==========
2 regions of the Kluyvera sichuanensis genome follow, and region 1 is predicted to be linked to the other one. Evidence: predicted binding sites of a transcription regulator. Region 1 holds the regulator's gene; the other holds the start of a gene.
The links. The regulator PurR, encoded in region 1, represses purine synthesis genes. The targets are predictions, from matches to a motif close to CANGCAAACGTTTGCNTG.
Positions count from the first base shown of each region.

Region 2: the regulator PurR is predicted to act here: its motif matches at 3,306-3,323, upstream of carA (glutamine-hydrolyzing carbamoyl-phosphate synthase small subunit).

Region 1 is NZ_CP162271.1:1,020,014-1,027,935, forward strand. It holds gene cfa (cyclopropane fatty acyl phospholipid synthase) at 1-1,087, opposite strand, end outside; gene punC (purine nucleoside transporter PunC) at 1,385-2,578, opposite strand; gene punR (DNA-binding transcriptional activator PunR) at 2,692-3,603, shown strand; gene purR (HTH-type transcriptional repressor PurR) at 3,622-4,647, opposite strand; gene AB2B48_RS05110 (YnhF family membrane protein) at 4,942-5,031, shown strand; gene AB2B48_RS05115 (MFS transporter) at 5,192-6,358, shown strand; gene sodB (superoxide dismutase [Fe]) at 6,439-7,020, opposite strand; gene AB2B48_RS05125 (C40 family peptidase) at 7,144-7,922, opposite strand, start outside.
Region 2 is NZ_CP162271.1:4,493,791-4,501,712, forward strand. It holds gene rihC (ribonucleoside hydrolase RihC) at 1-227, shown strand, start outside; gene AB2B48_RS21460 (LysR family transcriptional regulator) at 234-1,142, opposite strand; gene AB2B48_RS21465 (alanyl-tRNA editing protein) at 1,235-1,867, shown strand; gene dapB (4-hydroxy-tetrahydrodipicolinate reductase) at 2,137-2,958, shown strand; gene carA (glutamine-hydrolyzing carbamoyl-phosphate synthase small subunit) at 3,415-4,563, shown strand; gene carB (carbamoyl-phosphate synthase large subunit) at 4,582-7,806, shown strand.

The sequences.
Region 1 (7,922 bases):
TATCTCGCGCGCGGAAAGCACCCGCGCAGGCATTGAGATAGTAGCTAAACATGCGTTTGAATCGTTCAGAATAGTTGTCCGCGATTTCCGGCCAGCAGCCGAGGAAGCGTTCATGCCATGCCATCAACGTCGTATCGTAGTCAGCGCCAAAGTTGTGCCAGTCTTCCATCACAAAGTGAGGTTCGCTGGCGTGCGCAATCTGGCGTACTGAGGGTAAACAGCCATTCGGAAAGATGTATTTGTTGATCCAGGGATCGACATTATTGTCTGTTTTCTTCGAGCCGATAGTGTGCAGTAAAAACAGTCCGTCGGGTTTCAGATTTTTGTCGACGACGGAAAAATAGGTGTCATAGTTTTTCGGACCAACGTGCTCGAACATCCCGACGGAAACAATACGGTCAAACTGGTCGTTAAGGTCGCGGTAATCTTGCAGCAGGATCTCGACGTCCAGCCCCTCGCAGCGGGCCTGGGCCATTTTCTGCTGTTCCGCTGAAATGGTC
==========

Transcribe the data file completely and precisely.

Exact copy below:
2 regions of the Kluyvera sichuanensis genome follow, and region 1 is predicted to be linked to the other one. Evidence: predicted binding sites of a transcription regulator. Region 1 holds the regulator's gene; the other holds the start of a gene.
The links. The regulator PurR, encoded in region 1, represses purine synthesis genes. The targets are predictions, from matches to a motif close to CANGCAAACGTTTGCNTG.
Positions count from the first base shown of each region.

Region 2: the regulator PurR is predicted to act here: its motif matches at 3,306-3,323, upstream of carA (glutamine-hydrolyzing carbamoyl-phosphate synthase small subunit).

Region 1 is NZ_CP162271.1:1,020,014-1,027,935, forward strand. It holds gene cfa (cyclopropane fatty acyl phospholipid synthase) at 1-1,087, opposite strand, end outside; gene punC (purine nucleoside transporter PunC) at 1,385-2,578, opposite strand; gene punR (DNA-binding transcriptional activator PunR) at 2,692-3,603, shown strand; gene purR (HTH-type transcriptional repressor PurR) at 3,622-4,647, opposite strand; gene AB2B48_RS05110 (YnhF family membrane protein) at 4,942-5,031, shown strand; gene AB2B48_RS05115 (MFS transporter) at 5,192-6,358, shown strand; gene sodB (superoxide dismutase [Fe]) at 6,439-7,020, opposite strand; gene AB2B48_RS05125 (C40 family peptidase) at 7,144-7,922, opposite strand, start outside.
Region 2 is NZ_CP162271.1:4,493,791-4,501,712, forward strand. It holds gene rihC (ribonucleoside hydrolase RihC) at 1-227, shown strand, start outside; gene AB2B48_RS21460 (LysR family transcriptional regulator) at 234-1,142, opposite strand; gene AB2B48_RS21465 (alanyl-tRNA editing protein) at 1,235-1,867, shown strand; gene dapB (4-hydroxy-tetrahydrodipicolinate reductase) at 2,137-2,958, shown strand; gene carA (glutamine-hydrolyzing carbamoyl-phosphate synthase small subunit) at 3,415-4,563, shown strand; gene carB (carbamoyl-phosphate synthase large subunit) at 4,582-7,806, shown strand.

The sequences.
Region 1 (7,922 bases):
TATCTCGCGCGCGGAAAGCACCCGCGCAGGCATTGAGATAGTAGCTAAACATGCGTTTGAATCGTTCAGAATAGTTGTCCGCGATTTCCGGCCAGCAGCCGAGGAAGCGTTCATGCCATGCCATCAACGTCGTATCGTAGTCAGCGCCAAAGTTGTGCCAGTCTTCCATCACAAAGTGAGGTTCGCTGGCGTGCGCAATCTGGCGTACTGAGGGTAAACAGCCATTCGGAAAGATGTATTTGTTGATCCAGGGATCGACATTATTGTCTGTTTTCTTCGAGCCGATAGTGTGCAGTAAAAACAGTCCGTCGGGTTTCAGATTTTTGTCGACGACGGAAAAATAGGTGTCATAGTTTTTCGGACCAACGTGCTCGAACATCCCGACGGAAACAATACGGTCAAACTGGTCGTTAAGGTCGCGGTAATCTTGCAGCAGGATCTCGACGTCCAGCCCCTCGCAGCGGGCCTGGGCCATTTTCTGCTGTTCCGCTGAAATGGTC